Independence: what’s in a name?
Being a ‘chartered’ adviser may become more important under the RDR, but independence will still have real value.
After the RDR, the success of investment advisers marketing themselves as independent will depend on the ‘vintage’ of independence involved.
Since the Financial Services Act 1986 cemented the ‘independent financial adviser’ as an official concept, it strikes me that IFAs may have been a little lazy about their status.
Though it predates even this columnist’s experience of writing about financial advice, I am reliably informed that the regulatory authorities used independence as a useful weapon to remove some bad practices from the market and establish some much needed clarity by polarising advisers’ status.
Before this, some brokers were ‘tied’ to certain product providers but masquerading as independent, with a small ‘i’ at least. Following the act, however, most of this ‘passing off’ stopped: you were either tied or you were independent.
If you were tied, independent status was largely something to aspire to. It allowed you to recommend a much better range of products, which at the time was mostly what advice was about.
IFAs were divided between life and pension people, and those who were more interested in investment, rather than just recommending the occasional Isa towards the end of the financial year.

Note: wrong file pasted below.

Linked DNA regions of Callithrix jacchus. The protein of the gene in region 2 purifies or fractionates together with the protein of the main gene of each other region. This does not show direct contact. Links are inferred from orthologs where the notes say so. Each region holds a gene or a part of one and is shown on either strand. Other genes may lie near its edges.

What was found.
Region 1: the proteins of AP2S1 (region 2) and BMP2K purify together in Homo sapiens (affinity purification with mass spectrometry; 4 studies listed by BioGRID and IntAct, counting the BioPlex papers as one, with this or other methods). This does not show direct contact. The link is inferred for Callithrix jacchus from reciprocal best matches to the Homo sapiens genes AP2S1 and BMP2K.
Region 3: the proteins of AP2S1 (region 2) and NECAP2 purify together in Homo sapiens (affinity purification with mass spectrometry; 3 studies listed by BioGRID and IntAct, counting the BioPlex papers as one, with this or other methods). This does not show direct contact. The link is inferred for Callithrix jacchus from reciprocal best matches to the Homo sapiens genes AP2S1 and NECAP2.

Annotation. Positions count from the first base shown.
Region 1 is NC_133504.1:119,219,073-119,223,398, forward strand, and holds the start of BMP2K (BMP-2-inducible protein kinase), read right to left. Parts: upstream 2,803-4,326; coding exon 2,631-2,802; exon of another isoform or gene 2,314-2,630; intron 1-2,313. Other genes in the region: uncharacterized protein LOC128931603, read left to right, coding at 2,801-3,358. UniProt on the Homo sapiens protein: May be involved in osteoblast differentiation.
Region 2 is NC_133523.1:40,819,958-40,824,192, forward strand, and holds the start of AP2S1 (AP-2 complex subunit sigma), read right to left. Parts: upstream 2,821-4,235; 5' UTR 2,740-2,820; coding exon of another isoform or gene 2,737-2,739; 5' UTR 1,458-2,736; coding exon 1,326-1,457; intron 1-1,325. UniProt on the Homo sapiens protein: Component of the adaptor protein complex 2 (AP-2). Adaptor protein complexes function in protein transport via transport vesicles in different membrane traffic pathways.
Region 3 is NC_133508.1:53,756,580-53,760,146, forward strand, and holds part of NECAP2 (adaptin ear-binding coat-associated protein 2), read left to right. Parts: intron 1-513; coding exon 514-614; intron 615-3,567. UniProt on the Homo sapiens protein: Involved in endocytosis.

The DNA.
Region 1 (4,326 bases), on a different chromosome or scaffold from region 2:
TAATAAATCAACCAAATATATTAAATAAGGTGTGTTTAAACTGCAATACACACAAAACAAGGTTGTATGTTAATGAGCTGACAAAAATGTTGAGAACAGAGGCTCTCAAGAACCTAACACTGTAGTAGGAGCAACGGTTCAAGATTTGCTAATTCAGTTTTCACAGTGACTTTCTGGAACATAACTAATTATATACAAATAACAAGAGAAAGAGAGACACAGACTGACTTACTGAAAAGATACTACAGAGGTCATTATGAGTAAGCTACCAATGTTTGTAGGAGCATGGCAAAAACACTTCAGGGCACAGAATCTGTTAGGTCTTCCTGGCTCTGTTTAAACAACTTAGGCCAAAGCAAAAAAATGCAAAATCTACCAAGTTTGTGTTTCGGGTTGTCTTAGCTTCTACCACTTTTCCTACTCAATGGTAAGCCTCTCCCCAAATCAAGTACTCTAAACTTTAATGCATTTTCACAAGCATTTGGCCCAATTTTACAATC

After the RDR, the success of advisers marketing themselves as independent will depend on the ‘vintage’ of independence involved
Even an advocate of independence, however, would acknowledge that the ‘i’ became a little tarnished over the past quarter of century. Arguments raged about mis-selling, and later commission. Regulators became fixated on uncovering IFAs who were churning clients’ money.
IFAs were suspected of using their independence as an excuse for shifting clients into areas where upfront commission was easier to obtain, as soon as the clawback period on pension contracts or bonds were up. One senior executive at a tied sales force famously suggested that IFAs were simply bastardised multi-ties.
Moreover, because of a lack of movement on IFAs’ qualifications, regulators and professional bodies also maintained that the minimum level of qualification was insufficiently high. Some advisers started using other terms such as ‘planner’ or ‘wealth manager’, ‘consultant’ or ‘architect’, and attached huge value to their certified and, more recently, chartered qualifications. It was at this point that the term IFA lost its sheen.
This process hasn’t been helped by survey after survey suggesting that independence can’t really be defined by consumers, although, as I have said before, there are a lot of lazy questions in surveys. I suspect that marketing people have also been uncomfortable with independence, or at least the concept of it. Collective identities don’t sit well with the financial services equivalent of Mad Men. Instead, marketeers are always asking why there are no national advice brands to speak of.
More from John Lappin
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- Advisers must remind clients great crash not ancient history
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